Erik Dylan’s gritty vocals and raucous musical style makes him one of our favorite Nashville staples.

Derek Pastore
Staff Writer


Erik Dylan is a bright spot in country music’s present and future. He is one of a group of folks that is truly the beating heart of what we think is the core of Nashville’s songwriter driven heart. That is why he was one of the first artists we were proud to have wear our merch. We at Raised Rowdy have so much respect for what Erik does in his craft. From playing writers rounds to opening tours with The Cadillac Three, Riley Green and his own co-headlining Dark Horses shows, Erik’s presence is easy to see on stage. He is the kind of artist that your favorite country artist will talk about now, and 15 years from now.  His Gritty, thought provoking lyrics force you to feel the emotion that is coming out of his voice and guitar.  He is one of Raised Rowdy’s absolute favorite artists regardless of genre or level of radio success. We got him to share some insight on a new side project he is working on with some friends up north, talks about his new album and who you’ll hear on it. 


Raised Rowdy: Tell us about your families life as Kansas farmers. Did your experiences there inspire your album Heart of a Flatland Boy?

Erik Dylan: My great grandfather was a farmer. My grandfather was a farmer. I’m not a farmer. I threw bales in high school and could have been a farmer, but I wanted to write about it. I respect where I’m from more than you know, and I intend for my listeners to do the same. Hell yeah, Kansas farmers inspired me.


RR: Did your parents approve of your interest in music?

ED: Yes they did. They bought my first guitar, drove me to my first show, and have always supported me. I think they always knew that music made me happy. And supporting that made them happy.


RR: So you moved to Nashville with a vision. There are a lot of people in Music City trying to do what you’ve done. What were some of the first jobs you had before being able to focus solely on music?

ED: I sold cell phones in a mall. I did taxes. I bar tended & waited tables. I helped a millionaire prepare for the end of the world in 2010 to 2011. But the world didn’t end. So I kept playing open mic nights.


RR: Lucky for us the world didn’t end, and you got discovered. You’ve written for Kip Moore, Eric Paslay and Justin Moore, among others. How did you end up meeting and working with such big names?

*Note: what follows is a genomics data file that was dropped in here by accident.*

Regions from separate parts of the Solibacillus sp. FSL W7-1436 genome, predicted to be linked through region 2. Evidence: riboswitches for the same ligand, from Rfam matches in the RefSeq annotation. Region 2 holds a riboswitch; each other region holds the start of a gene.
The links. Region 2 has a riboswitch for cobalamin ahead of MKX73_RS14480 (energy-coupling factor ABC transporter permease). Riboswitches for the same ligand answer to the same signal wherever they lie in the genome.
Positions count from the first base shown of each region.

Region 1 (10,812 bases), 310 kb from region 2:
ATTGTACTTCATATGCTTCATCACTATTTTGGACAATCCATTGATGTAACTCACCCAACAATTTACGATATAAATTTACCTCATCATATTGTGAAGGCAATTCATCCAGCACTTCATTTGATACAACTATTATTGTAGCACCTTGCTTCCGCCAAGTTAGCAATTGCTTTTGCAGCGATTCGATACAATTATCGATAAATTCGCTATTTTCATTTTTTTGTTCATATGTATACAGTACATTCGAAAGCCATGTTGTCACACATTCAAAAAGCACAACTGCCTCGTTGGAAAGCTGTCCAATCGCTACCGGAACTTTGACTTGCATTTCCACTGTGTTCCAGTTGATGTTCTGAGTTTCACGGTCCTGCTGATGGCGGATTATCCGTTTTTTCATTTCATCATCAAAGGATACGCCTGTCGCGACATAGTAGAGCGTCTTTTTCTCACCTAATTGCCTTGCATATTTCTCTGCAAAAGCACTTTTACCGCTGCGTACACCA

ED: Kip heard me at an open mic and got me my first publishing deal. That’s how that happened.

Eric Paslay’s wife Natalie was a fan of my songwriting, and booked Eric to write with me. We hit it off and wrote a great song or two. Thanks Natalie.

I’ve never met Justin Moore but I’m glad he cut my song “Put Me In A Box”. I’d like to shake his hand someday for cutting it.

RR: IS There anyone you would love to write with that you have not met yet?

ED: Nobody. I wrote with Guy Clark. I wrote with Steve Earle & Townes Van Zandt is dead.


RR: In 2014 you decided to pursue a career as an artist. Was there ever a time when you thought that a solo career as an artist was not going to happen for you, or was that always your goal?

ED: I’ve always been an artist. I will always be an artist. I have something to say. And I’m gonna say it. My goal is to make a living writing songs and making records till the day I die.


RR: We cannot wait to hear your new album later this year. When will that be released, and, any insight on who we may hear with you on some tracks?

ED: Probably beginning of May. You will hear my favorite 13 songs, a Luke Combs duet, and a Steve Earle duet. Really excited for the world to hear this record.


RR: You and your wife will be celebrating the first birthday of your youngest son in the coming days. Congratulations. Have your two sons inspired any songs?

ED: My boys inspire all my songs. I’m trying to raise a family writing songs. I used to write songs because I loved it. Now I write songs because I love it and I need to raise two boys. And I owe it to them as a Dad.


RR: So you’re part of a new group that we’re stoked about, The Black Mountain Whiskey Rebellion. We cannot wait to hear the debut single in April. What can you tell fans about this project and, do you also anticipate this as a big part of your future?

ED: BMWR started as a side project I was writing with good friends Clayton Bellamy (The Road Hammers) & Mitch Merritt (Producer/Founder BMWR). It’s a rock’n’roll band, pure and simple.

Mitch and I have been wanting to work together for some time and when MDM Records offered us a deal it just made sense.

Clayton & I are sharing lead vocal duties and we will have several guest appearances on the record.

I think we all agree that this is a side project. That being said, it could be a very active side project on the road.

My solo record is still slotted for a late spring release. Nothing will change on that front. I will just be much busier juggling two projects. It’s gonna be a fun summer.


RR: In your opinion, where is the best place to catch a round in Nashville?

ED: They all suck unless Travis Meadows or Tony Lane are playing. Just kidding. I like The Listening Room a lot.


RR: What venue has been your favorite to perform at and why?

ED: I don’t care about the venue. Only the people who showed up. And if nobody showed up, they missed a good set. ; )


A huge thank you to Erik for his time and doing this for us. He is one of the hardest working and admirable people in the industry. His Album Heart of a Flatland Boy was one of our absolute favorites from 2016 .  We want to ask all of you to keep up with him on social media. His new album is being released shortly and we cannot wait to hear it along with the new tunes with The Black Mountain Whiskey Rebellion! 

For now enjoy his Heart of a Flatland Boy.



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